“See you sometime next year”, Jeff Tweedy announced to the Chicago crowd as Wilco left the stage on Sunday night.
Perhaps dashing the hopes of some hoping for another run of shows to support Schmilco before the calendar flips, but I suspect the day will come when Wilco sets up shop in the city once again for a multi-night run through their vast catalog.
Certainly there was no shortage of love for the city coming from the stage, as Tweedy referenced the joy of being home after spending a summer traveling with the band both domestically and abroad.
And they did so in one of the most Chicago of venues, the rare treat of performing amidst the big buildings, hustle and bustle — the contrast to one of their many neighborhood shows in the city’s beating heart.
Is there no happier marriage of city and rock band than that of Chicago and Wilco? For fans, I think we recognize ourselves a bit on stage — a little bit of Blue State sophistication and progressivism in musical form. There’s pride in what they have accomplished and what they represent.
For the band, I think their Chicagoness frees them to be themselves — there’s no LA flash or NYC pretension. They take what they need from Nashville song craft, but leave behind any semblance of its crass commercialism.
Maybe this Midwestern smoothing out of the pointy edges of what’s happening elsewhere in the music world is what the defines the pejorative “Dad Rock”, which is tossed around freely with Wilco. But if playing expertly written songs with an arty-but-not-off-putting flair is playing the Dad Rock card, then (*ahem*): Deal. Me. In.
There are a thousand bands out there that want to be Wilco, but there is only one Wilco. Many of these bands can master some of the elements that elevate Wilco, but most fall short in one of the four.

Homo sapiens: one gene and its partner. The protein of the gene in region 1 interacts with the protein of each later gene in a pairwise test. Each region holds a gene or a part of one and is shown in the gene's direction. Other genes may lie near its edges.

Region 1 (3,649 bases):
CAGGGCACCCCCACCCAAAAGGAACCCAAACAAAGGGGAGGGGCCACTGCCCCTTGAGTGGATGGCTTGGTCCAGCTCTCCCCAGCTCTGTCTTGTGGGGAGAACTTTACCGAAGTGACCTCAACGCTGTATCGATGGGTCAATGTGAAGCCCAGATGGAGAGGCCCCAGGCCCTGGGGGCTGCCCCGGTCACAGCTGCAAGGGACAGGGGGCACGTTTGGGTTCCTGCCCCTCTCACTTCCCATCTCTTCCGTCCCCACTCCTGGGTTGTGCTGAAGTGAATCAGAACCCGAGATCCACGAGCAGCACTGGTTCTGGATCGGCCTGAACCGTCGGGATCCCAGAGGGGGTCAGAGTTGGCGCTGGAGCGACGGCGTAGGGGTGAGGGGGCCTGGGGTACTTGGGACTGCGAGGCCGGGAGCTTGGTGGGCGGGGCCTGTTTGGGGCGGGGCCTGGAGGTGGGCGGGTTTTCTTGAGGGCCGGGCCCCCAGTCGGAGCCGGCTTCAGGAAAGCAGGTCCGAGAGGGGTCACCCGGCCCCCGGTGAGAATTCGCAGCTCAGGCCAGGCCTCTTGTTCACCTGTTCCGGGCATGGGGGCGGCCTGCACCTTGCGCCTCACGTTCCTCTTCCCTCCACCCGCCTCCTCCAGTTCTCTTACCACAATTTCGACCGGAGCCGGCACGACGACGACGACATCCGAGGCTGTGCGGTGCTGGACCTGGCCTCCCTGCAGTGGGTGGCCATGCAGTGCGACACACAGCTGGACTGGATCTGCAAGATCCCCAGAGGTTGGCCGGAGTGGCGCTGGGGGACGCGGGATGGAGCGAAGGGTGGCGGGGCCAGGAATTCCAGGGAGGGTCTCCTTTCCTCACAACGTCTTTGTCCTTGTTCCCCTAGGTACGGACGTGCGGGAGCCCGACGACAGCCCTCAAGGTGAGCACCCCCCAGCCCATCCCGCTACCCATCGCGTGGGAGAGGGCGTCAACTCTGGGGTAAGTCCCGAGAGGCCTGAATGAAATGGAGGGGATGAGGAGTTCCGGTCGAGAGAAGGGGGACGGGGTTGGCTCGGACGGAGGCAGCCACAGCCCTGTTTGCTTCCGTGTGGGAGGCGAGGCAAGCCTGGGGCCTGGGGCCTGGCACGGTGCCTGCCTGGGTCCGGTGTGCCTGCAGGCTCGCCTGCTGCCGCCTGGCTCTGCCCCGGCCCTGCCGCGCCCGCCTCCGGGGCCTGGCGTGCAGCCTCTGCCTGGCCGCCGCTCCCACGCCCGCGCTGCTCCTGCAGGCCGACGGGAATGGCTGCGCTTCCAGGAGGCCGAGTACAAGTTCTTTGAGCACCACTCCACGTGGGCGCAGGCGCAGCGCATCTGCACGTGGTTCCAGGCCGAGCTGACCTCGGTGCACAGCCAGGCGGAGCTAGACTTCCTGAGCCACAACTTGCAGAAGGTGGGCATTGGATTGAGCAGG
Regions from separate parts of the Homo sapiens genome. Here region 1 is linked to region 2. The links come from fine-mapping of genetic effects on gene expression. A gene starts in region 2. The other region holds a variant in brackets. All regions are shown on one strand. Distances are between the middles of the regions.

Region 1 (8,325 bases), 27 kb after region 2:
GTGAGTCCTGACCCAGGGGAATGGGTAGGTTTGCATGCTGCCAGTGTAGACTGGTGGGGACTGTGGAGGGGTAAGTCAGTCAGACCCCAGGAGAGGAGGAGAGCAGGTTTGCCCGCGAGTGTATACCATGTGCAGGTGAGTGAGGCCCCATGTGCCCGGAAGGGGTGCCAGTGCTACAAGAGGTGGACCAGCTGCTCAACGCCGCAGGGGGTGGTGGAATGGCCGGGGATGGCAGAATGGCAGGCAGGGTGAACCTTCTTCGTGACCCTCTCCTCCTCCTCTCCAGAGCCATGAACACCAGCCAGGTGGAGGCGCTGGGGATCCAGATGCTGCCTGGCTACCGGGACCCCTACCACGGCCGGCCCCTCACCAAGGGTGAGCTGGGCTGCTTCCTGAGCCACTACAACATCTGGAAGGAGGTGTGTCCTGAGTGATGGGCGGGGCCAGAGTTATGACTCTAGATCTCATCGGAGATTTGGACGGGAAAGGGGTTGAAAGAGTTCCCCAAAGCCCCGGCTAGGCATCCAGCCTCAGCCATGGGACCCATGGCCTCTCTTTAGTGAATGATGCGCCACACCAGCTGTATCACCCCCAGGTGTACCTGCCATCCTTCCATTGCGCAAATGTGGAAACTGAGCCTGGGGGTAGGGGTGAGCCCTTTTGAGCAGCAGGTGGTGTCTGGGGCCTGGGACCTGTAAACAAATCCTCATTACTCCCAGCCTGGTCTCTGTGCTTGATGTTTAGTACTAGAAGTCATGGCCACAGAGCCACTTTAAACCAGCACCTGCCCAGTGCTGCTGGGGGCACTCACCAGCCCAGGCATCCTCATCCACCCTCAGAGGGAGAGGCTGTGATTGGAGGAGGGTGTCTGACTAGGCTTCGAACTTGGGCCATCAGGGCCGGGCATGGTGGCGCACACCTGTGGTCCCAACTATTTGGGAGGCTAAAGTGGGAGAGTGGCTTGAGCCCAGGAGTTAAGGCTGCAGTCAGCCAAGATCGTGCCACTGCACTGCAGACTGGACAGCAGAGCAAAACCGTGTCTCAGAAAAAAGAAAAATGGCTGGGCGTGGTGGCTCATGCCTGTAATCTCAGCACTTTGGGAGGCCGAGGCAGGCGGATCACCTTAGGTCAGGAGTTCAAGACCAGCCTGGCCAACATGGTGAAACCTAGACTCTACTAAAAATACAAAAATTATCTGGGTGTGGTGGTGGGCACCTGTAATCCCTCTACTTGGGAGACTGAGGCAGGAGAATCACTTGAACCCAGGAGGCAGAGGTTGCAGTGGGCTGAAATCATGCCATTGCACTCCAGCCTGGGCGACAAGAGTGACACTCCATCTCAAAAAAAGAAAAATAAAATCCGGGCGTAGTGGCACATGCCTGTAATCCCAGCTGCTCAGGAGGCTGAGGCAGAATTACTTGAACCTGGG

The songs. Jeff Tweedy has a way with turning a phrase and setting up musical payoffs. The great ones just keep coming. From the Star Wars heavy show opening, to a pair of new tunes from Schmilco (“If I Ever Was A Child”, “Locator”), to a run of classic material through the end of the show (“sing along with this one”, Tweedy exhorted, regarding “Jesus, etc.”). Jeff could have been successful just taking these fine songs on the road with but…
The arrangements. He’s simply not content to let the songs stand on their own. That’s what his solo and acoustic shows are for. With Wilco, dresses them up and takes them out. Whether its creating a wall of noise, shimmering sonic nuggets to punctate a break or fill, or just providing an lovely bed to in which a blistering guitar solo can rest (hello, “Impossible Germany”, which commands attention no matter how many times I’ve seen it). The excel at finding the balance of (and transition from) tender melodies with crazy peaks as in "Handshake Drugs".
They even hearkened back to the band’s earliest days by playing bulk of the encore acoustic, introducing bluegrass elements with banjo and resonator guitar. But those arrangements would mean nothing without…
The personnel. These are the right guys. Nels Cline in a class by himself, nearly stopping the show on “Art Of Almost” with guitar heroics. Drummer Glen Kotche manages to single-handedly transform “Via Chicago”. John Stirratt contributing “It’s Just That Simple” and receiving the approval of the crowd, not only for his vocal turn, but for appreciation of bass duties for the band’s lifetime.
All these guys are pros that get behind the vision and contribute to it, make it better. All of which could make the execution feel clinical, calculating, or aloof if it were not for…
The attitude. Tweedy’s on stage banter is often the straw that stirs the drink. He's always telling the crowd, “take us seriously, but not too seriously.” For all of it’s arty aspirations, Wilco is still a rock band. It’s still supposed to be fun.
His plea to get “100% participation” for the audience clap along to “Spiders (Kidsmoke)” was the perfect encapsulation of this. It’s not in any way a joke in that there’s no setup or punchline. But it was hilarious in context with that crowd in that format. (They fucking crushed the song by the way).
Twin Peaks opened the show and delivered about forty minutes of less-adorned, but still powerful, rock. Another Chicago band, they are seeking to occupy a similar space as Wilco, and they may be on their way.
While the opening slot was probably the exact exposure they needed to this audience, the daylight set in the big environs may have diffused some of the energy. But by their final tune, they worked up enough momentum to turn a few heads. Look out for these guys later in the evening at a club or small theater — there’s something definitely happening.